provide a labile organic matter substrate for sulphate reduction. The decay of sulphur-bearing organic matter is another possible H2S source, but this is likewise dependent on the presence of biogenic material beneath the sludge surface. Adams and Farwell (1981) suggest that rates of sulphate reduction are controlled by nutrient trace element levels, but the lack of an obvious organic matter source for sulphate reduction makes it more probable that rates are limited by organic matter. Sulphate concentrations are almost certainly too high to limit rates of sulphate reduction
(see above). The gases COS and CS2 tend to be highest where H2S concentrations are low or absent (Figure 1). These gases can form by the oxidation of sulphide.s, and their abundance may therefore reflect kinetic factors. Thus, low rates of sulphate reduction at Widows Creek and Sherburne may result in H2S being generated at rates which match its oxidation to COS and CS2, hence the tendency of H2S to be lowest where COS and CS2 are highest. Seasonal temperature variations may also influence rates of H2S supply (by sulphate reduction) relative to rates of oxidation to COS and CS2. Sampling at Widows Creek occurred after three consecutive months with a temperature range of 24~ to 26~ compared to -12~ to 18~ at Sherburne. Thus it is not clear whether low HzS concentrations at Sherburne reflect low rates of sulphate reduction due to production (i.e. temperature effects) or destruction (in a relatively oxidising environment). Finally, we note that organo-sulphur gases (mainly DMS) are highest at Widows Creek and Sherbume, which both contain the youngest sludge. A similar age trend in organo-sulphur emissions has been noted from domestic waste disposal sites (Young and Heasman, 1989) due to the degradation of sulphur-bearing proteins. DMS in the sludge sites may arise similarly or might also be emitted from algae riving in the pond water. In either case, the presence of organo-sulphur gases provides conf'trrnation that an organic substrate must be present within the buried FGD waste.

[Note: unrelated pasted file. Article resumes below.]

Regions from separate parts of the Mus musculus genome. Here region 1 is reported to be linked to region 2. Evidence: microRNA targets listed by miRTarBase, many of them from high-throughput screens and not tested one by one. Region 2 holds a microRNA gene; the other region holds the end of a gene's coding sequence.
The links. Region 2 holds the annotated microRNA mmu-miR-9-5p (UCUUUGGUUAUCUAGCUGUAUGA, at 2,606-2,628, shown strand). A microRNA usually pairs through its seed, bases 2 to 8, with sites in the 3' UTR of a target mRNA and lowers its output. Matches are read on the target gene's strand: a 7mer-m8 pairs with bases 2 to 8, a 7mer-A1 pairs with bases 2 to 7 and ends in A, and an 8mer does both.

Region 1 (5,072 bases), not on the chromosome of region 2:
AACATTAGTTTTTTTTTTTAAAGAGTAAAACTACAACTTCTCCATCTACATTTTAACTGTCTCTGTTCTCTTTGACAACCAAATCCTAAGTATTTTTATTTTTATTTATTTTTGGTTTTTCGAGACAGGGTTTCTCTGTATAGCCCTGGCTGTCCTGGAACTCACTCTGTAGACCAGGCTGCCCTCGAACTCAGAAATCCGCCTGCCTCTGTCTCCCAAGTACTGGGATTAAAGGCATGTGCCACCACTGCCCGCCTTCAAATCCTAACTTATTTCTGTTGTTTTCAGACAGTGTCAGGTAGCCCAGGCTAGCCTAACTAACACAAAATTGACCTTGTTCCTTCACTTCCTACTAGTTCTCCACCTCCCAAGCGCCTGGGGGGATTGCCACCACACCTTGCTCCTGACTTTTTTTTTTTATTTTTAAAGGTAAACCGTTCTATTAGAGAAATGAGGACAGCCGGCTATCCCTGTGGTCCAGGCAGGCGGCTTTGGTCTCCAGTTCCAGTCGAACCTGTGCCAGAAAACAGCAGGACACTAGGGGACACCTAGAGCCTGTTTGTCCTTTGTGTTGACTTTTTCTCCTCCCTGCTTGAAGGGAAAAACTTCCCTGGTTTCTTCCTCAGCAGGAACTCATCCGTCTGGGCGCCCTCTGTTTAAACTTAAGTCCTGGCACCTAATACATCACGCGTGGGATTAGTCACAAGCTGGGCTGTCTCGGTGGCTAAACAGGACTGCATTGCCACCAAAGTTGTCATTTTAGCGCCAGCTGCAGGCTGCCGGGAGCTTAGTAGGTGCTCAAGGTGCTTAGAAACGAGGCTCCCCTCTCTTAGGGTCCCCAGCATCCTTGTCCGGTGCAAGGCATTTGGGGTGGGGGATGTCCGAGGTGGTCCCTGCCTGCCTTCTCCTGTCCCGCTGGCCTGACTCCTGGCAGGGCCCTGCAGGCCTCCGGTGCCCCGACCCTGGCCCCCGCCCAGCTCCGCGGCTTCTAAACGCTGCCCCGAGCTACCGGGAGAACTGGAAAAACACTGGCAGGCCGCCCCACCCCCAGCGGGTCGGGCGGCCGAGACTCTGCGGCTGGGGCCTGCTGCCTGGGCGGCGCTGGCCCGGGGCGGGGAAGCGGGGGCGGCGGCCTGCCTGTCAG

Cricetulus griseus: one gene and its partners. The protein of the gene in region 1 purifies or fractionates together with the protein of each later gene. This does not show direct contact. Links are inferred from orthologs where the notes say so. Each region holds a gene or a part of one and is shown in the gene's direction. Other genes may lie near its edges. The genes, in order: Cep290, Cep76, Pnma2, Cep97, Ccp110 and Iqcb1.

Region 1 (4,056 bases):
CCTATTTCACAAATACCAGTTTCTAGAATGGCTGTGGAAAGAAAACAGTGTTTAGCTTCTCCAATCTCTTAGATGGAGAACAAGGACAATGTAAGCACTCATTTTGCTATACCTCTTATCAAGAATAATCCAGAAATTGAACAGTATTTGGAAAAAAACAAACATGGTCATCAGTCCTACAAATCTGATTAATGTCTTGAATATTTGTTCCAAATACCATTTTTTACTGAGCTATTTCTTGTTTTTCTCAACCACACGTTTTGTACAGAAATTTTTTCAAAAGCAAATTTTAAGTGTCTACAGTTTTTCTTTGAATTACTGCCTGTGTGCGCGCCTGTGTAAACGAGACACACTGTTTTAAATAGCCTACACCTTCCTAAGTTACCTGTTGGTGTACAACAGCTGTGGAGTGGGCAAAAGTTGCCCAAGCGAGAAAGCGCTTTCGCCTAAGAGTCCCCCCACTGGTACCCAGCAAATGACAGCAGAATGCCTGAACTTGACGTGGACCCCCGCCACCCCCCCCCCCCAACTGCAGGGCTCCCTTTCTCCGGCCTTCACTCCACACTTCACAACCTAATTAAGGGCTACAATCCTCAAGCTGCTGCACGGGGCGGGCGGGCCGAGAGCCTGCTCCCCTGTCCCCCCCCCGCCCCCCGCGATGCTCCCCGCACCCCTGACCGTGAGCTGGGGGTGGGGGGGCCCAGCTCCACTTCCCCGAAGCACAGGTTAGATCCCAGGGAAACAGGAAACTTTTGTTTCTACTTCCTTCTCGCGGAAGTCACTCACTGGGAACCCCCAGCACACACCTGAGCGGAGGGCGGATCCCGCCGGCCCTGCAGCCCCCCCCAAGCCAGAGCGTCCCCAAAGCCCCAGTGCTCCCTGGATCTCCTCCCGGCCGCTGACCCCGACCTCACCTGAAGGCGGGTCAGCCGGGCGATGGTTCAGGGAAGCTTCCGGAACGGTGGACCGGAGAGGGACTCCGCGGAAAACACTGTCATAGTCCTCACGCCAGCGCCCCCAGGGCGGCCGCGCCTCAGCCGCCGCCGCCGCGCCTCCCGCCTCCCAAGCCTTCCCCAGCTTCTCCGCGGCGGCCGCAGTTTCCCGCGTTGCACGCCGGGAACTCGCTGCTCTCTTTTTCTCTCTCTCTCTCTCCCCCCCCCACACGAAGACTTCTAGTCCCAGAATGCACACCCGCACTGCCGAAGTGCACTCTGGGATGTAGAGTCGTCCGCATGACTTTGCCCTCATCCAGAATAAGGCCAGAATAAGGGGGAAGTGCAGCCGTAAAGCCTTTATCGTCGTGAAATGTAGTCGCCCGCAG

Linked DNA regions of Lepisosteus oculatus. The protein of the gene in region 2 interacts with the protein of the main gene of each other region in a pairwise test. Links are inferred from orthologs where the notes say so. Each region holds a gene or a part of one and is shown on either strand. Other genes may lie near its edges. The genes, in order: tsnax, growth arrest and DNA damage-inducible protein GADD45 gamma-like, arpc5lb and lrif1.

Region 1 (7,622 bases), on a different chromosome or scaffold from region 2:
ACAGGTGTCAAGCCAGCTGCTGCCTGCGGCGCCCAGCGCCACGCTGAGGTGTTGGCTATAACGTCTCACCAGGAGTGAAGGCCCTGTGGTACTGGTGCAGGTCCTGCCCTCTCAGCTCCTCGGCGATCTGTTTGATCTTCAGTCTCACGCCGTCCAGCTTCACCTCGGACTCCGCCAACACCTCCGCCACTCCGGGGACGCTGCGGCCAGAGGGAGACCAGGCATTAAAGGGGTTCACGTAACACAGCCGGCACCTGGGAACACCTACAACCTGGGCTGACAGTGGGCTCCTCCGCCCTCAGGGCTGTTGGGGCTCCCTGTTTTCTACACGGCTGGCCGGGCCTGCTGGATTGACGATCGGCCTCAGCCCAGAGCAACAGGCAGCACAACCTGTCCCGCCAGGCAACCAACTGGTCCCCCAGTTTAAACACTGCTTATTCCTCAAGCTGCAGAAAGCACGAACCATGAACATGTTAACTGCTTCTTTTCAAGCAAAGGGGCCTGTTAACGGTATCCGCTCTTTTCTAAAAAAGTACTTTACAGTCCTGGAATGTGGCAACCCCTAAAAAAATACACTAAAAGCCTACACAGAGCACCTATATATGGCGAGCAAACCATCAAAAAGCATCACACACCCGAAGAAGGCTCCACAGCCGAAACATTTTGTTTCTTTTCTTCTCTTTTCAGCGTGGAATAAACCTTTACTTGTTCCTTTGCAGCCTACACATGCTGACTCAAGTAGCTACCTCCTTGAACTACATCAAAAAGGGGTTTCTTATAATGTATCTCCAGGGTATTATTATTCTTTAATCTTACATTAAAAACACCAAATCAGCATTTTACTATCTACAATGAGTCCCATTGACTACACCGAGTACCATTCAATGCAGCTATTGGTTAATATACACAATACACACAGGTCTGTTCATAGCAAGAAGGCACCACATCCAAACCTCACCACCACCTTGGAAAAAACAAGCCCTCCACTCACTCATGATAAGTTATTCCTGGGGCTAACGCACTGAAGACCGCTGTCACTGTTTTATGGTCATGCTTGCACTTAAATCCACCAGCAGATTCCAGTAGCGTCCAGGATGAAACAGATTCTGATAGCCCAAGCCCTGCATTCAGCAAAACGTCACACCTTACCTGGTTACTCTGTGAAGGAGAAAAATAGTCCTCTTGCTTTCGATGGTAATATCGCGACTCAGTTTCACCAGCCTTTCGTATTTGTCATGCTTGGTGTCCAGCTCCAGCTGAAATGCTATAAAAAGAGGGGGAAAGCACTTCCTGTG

Hybrid disposal Drainage conditions varied sufficiently at some sites (termed hybrid) for a comparison to be made of total sulphur gas emissions from the same sludge under both wet and dry conditions (Figure 2). Adams and Farwell (1981) note from this data that total emissions are mostly greater in the wet areas, but there are also other factors in operation. The sludge composition is well-oxidised (90--97% sulphate) at the Scholz CT121, CT101 and CEA/ADL sites, but the sulphate content is low at Shawnee C. Additionally, and crucially, there is an unusually large concentration of organo-sulphur gases in CT121 (the average flux of 0.174 g S m"2 yr-1 over the wet and dry areas is comprised of 0.028 g S m-2 yr-1 or 16% DMS plus 1 0.119 g S m-2 yr- 1 or 68% from two unident'fied organo-sulphur gases). Aneja (1990) suggests that these unidentified gases are non-sulphur compounds to which the flame photometric detector is sensitive. No age is given for the sludge at this site, but the other Scholz sites are all fairly old (2-4 years) and organo-sulphur species are accordingly
The disposal of flue gas desulphurisation waste Table 1 Range of emissions of H2S, COS, CS2, DMS and DMDS from well-oxidised FGD waste (g S m -2 yr-1).
H2S COS CS2 DMS DMDS
Inland soils (USA)
Salt marshes (USA)
0.0003-0.15 0.0001-0.017 0.00004-0.017 0.0003-0.0032